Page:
I have known my partner for just over five years. In that time we have had two children, signed on for a crippling mortgage, built a gigantic deck, installed a remote on our 50-year-old garage door and located all the local pubs where "kids eat free". As you can tell, all the important stuff has been achieved with great speed or, as my dad says, "You don't muck around, do you, darling?"
One of my life's regrets (apart from not being born Greek ... the gyros, the plate smashing, the abundance of family, dancing, and spits over the barbecue in the backyard) is that I met my partner when he was 32 years old, and not when he was one day old.
Weirdly, we grew up within about 4km of each other, he with his brothers, and me with my sisters. I think we even spent our pocket money on lay-bys at the same toy store called Griselda's. Great times.
Luckily, his father made movies. Lots of them. In the early '70s, he invested in a Super 8 camera. No doubt it would have been a massive outlay because, from what I can gather, back in the day blocks of land were sold for $5 a square foot, and TVs were roughly $4 million. Sure, seems fair. Anyway, my father-in-law set about documenting every baptism, birthday, picnic and backyard burn-off that occurred in that family from about 1972 to 1983. The 8mm film was then left in a box for 25 years or so until about two weeks ago, when my partner, The Chippie (aka the second-born son), took them all away and had them converted to DVD.
What happened next was one of the most memorable days of my life. Because I pressed play and there he was: as a baby, as a boy. The man I knew better than anyone, in a time before "we" even existed. His first birthday party, in 1976, was held in a garden shed, the table piled with Iced Vo Vos, home-made chocolate cake and bright-orange cocktail frankfurts. The chubby blond baby in the metal and orange vinyl high chair looked bewildered by the fuss. His Uncle George, resplendent in Barry Gibb-style chest hair and an open-neck terry-towel tee, tenderly ran a hand over the birthday babe's round little head in a gesture of such familiarity and love that it caught in my throat.
I'm a naturally nostalgic person, so these home movies, hours of them, are my idea of heaven
The films are achingly sweet – and hilarious. Outside a cathedral on the occasion of one son's baptism, the lens swiftly veers from a cavalcade of safari-suited parishioners to an unfolding drama in which a Hillman Hunter is in flames in the middle of the road. Reminded of the scene, Chippie's dad exclaimed, "That's right! A car exploded!"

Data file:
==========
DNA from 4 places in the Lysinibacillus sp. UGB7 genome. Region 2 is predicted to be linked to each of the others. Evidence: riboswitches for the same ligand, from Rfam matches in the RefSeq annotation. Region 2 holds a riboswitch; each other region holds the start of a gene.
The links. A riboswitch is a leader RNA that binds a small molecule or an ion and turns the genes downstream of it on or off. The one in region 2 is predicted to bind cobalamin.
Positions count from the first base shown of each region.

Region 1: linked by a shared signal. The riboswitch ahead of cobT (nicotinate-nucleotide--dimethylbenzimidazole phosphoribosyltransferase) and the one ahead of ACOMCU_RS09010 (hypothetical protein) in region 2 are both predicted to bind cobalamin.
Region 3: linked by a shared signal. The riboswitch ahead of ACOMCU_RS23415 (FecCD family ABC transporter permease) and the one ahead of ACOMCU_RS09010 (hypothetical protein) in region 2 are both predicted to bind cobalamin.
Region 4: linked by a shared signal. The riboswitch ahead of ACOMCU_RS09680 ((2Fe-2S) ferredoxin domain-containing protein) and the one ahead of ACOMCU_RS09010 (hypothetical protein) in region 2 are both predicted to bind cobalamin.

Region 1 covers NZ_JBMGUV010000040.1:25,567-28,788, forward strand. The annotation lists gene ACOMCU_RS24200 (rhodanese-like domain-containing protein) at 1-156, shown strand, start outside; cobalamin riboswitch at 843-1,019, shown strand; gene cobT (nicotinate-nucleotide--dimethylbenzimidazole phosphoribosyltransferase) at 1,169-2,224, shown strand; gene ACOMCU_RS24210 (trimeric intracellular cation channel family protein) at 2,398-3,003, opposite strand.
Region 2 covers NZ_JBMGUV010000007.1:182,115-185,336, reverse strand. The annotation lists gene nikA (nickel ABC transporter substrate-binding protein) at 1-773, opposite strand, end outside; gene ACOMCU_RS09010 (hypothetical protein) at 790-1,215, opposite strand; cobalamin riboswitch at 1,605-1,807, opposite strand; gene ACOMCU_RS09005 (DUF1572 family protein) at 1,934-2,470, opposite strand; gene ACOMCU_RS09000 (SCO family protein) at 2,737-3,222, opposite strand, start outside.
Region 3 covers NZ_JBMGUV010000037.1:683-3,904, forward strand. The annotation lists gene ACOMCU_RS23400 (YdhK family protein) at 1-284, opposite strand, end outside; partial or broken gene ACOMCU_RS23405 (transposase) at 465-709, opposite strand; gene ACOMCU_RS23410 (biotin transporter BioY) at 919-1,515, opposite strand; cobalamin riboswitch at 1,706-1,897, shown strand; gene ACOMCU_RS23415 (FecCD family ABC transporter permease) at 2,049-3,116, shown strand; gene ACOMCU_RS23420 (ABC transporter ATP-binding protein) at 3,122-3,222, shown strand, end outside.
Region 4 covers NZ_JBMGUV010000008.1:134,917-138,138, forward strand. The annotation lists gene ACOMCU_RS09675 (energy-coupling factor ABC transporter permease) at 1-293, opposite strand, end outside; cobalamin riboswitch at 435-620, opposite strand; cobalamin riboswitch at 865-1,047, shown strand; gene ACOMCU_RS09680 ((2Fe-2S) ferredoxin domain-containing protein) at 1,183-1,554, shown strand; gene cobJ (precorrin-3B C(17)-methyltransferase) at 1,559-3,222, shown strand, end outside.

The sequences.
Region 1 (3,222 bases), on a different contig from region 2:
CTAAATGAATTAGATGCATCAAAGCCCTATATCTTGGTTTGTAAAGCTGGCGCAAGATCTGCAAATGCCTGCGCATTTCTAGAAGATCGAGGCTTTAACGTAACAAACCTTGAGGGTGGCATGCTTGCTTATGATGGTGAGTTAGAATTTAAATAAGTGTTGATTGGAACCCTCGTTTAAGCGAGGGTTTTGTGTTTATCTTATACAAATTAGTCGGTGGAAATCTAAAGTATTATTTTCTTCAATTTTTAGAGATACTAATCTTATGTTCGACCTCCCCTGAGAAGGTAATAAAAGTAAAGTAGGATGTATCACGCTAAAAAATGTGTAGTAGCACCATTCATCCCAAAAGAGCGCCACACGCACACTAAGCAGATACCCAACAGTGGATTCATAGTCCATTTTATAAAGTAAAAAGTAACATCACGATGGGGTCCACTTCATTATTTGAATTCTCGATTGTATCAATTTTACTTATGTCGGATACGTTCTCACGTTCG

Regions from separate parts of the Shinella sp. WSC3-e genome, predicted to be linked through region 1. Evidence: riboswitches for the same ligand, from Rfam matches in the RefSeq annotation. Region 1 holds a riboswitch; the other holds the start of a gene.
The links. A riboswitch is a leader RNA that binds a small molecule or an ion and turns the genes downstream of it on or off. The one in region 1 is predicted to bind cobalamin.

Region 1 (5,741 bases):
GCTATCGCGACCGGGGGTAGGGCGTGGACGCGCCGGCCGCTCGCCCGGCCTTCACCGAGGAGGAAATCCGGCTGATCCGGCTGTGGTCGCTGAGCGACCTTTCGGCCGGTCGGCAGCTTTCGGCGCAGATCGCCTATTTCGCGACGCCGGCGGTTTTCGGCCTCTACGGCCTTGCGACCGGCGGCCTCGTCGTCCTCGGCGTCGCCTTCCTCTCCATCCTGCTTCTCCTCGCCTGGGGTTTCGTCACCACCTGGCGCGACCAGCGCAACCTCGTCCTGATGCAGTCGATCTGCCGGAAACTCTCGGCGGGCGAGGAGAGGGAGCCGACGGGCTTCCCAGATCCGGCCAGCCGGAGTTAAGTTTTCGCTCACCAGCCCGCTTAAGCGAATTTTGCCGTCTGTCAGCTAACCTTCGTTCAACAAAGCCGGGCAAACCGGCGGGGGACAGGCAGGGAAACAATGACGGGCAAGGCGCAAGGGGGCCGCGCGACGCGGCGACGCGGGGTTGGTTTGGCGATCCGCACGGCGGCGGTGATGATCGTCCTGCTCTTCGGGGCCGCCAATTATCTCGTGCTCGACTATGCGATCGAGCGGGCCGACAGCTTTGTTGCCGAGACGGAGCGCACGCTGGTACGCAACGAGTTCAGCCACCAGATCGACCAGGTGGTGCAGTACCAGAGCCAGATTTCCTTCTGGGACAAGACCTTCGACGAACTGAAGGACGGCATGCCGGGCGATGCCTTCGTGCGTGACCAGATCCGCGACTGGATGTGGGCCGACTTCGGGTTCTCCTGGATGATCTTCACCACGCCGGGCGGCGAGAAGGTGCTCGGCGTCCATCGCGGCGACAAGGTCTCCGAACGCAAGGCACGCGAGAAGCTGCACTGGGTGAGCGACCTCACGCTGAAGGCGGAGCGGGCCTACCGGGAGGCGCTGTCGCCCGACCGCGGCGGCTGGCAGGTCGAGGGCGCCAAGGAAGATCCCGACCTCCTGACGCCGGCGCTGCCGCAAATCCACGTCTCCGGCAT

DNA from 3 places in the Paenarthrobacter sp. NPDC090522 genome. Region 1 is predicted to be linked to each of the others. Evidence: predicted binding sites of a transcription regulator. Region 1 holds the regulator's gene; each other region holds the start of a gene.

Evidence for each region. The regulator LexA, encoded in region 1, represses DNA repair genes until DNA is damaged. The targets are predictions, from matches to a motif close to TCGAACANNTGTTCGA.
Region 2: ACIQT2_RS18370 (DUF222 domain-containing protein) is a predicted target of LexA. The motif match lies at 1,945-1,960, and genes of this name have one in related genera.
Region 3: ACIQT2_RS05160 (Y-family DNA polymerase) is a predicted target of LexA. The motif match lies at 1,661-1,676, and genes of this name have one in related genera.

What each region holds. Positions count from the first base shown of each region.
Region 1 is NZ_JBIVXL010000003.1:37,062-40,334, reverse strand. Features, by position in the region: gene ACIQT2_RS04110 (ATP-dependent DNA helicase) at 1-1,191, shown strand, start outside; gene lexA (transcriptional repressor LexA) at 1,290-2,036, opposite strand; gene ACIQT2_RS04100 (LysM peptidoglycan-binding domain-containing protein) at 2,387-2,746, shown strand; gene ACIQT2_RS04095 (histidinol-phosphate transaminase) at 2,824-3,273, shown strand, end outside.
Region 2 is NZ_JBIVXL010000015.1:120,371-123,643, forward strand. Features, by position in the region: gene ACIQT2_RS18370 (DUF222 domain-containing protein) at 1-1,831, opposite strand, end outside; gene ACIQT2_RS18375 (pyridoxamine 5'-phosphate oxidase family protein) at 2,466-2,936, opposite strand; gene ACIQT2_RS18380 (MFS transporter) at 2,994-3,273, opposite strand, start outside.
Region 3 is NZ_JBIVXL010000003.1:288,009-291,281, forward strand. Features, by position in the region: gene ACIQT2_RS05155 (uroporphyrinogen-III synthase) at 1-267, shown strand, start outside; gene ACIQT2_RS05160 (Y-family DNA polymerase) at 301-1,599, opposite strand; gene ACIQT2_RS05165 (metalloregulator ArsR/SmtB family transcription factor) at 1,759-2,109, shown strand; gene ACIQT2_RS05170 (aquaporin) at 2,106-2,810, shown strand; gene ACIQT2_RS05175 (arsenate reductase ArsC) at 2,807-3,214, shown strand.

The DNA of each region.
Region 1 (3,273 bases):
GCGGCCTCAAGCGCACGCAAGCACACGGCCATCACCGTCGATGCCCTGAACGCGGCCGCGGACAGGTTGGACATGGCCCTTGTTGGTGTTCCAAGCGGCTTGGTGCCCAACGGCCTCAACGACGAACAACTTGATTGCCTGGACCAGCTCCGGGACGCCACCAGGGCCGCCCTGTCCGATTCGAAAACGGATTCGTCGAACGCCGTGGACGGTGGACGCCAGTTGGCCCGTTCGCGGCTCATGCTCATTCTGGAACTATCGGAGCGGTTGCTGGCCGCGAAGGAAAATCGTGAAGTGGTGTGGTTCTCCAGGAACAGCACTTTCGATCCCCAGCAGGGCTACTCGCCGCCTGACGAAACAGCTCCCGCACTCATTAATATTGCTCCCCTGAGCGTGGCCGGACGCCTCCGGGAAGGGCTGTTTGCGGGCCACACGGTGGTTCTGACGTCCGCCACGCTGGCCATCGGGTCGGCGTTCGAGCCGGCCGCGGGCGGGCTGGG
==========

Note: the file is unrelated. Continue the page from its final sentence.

I'm a naturally nostalgic person, so these home movies, hours of them, are my idea of heaven. In their flickering frames, I saw faces of people that confirmed with one look the kind, memorable people I'd only been told about. The Chippie's paternal grandmother passed away decades before I came on the scene, and I'd heard wonderful things about her. Gentle, they said. And sweet. And funny. And what a cook! To see her, fussing in the kitchen and cheekily shooing away the Super 8 with a tea towel, or sitting quietly on the couch as the family socialised around her, confirmed without words the kind of woman she was. I felt I'd met her.
The Chippie's family knew how to live large. Weekends were about charred snags on makeshift barbecues, kung-fu fighting under the Hills Hoist or driving the Torana to a sunny spot to feast on egg sandwiches and Auntie Norma's world-famous cakes. They got out and about en masse. Not to theme parks or shopping centres or the movies. Just being together was the event. It's inspiring.
My favourite scene is in the lounge room of the old house where the Chippie grew up with his parents, brothers and his blue-collar, happy-faced Grandfather Popsy. Popsy was a mountain of a man who raised his daughters, one of whom is my mother-in-law, after their mother was taken suddenly by breast cancer. I'd heard he had a big heart. Now I could see it. Because there he was, silently, on my TV, shiny with joy, in his impossibly crowded lounge room, dancing what looked to be the dance of Zorba the Greek. These, I thought, are clearly my kind of people.
I believe in fate. Perhaps my yearning to be born Greek is a nod to my children's great-grandfather, who, despite having been born Irish Catholic, could summon an internal bouzouki with the best of them.
Chrissie Swan is the co-host of Mix 101.1's breakfast show in Melbourne and 3pm Pick-Up nationally. She's also on Twitter.
This article first appeared in Sunday Life.